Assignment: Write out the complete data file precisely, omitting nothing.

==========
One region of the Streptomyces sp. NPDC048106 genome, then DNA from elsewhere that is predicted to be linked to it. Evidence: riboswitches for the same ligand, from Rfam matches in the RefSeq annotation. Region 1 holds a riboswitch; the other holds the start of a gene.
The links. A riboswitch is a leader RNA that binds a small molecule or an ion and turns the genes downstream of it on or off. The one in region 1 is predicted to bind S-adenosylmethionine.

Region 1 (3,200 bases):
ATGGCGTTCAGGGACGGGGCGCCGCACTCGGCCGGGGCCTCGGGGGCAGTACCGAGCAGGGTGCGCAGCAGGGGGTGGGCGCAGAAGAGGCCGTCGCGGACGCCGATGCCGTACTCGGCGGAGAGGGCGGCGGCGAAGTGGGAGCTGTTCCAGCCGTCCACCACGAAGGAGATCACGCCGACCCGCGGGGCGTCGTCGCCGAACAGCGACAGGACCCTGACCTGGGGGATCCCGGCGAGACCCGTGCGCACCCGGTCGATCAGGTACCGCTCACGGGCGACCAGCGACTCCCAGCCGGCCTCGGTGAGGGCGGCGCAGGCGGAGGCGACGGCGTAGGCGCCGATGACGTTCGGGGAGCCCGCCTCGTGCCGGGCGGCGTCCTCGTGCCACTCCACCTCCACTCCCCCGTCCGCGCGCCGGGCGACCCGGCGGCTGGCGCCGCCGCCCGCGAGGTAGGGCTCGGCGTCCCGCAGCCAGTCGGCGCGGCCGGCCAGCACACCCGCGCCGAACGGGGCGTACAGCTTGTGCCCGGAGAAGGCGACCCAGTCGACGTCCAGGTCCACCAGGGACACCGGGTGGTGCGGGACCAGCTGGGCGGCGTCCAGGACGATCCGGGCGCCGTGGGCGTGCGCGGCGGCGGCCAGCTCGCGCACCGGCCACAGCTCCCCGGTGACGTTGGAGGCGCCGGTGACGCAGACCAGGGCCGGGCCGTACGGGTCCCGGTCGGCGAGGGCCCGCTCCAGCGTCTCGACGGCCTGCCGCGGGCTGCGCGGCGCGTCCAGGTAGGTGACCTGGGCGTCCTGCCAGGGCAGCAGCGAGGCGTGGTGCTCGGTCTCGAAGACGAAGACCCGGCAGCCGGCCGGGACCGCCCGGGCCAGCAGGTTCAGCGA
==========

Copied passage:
One region of the Streptomyces sp. NPDC048106 genome, then DNA from elsewhere that is predicted to be linked to it. Evidence: riboswitches for the same ligand, from Rfam matches in the RefSeq annotation. Region 1 holds a riboswitch; the other holds the start of a gene.
The links. A riboswitch is a leader RNA that binds a small molecule or an ion and turns the genes downstream of it on or off. The one in region 1 is predicted to bind S-adenosylmethionine.

Region 1 (3,200 bases):
ATGGCGTTCAGGGACGGGGCGCCGCACTCGGCCGGGGCCTCGGGGGCAGTACCGAGCAGGGTGCGCAGCAGGGGGTGGGCGCAGAAGAGGCCGTCGCGGACGCCGATGCCGTACTCGGCGGAGAGGGCGGCGGCGAAGTGGGAGCTGTTCCAGCCGTCCACCACGAAGGAGATCACGCCGACCCGCGGGGCGTCGTCGCCGAACAGCGACAGGACCCTGACCTGGGGGATCCCGGCGAGACCCGTGCGCACCCGGTCGATCAGGTACCGCTCACGGGCGACCAGCGACTCCCAGCCGGCCTCGGTGAGGGCGGCGCAGGCGGAGGCGACGGCGTAGGCGCCGATGACGTTCGGGGAGCCCGCCTCGTGCCGGGCGGCGTCCTCGTGCCACTCCACCTCCACTCCCCCGTCCGCGCGCCGGGCGACCCGGCGGCTGGCGCCGCCGCCCGCGAGGTAGGGCTCGGCGTCCCGCAGCCAGTCGGCGCGGCCGGCCAGCACACCCGCGCCGAACGGGGCGTACAGCTTGTGCCCGGAGAAGGCGACCCAGTCGACGTCCAGGTCCACCAGGGACACCGGGTGGTGCGGGACCAGCTGGGCGGCGTCCAGGACGATCCGGGCGCCGTGGGCGTGCGCGGCGGCGGCCAGCTCGCGCACCGGCCACAGCTCCCCGGTGACGTTGGAGGCGCCGGTGACGCAGACCAGGGCCGGGCCGTACGGGTCCCGGTCGGCGAGGGCCCGCTCCAGCGTCTCGACGGCCTGCCGCGGGCTGCGCGGCGCGTCCAGGTAGGTGACCTGGGCGTCCTGCCAGGGCAGCAGCGAGGCGTGGTGCTCGGTCTCGAAGACGAAGACCCGGCAGCCGGCCGGGACCGCCCGGGCCAGCAGGTTCAGCGA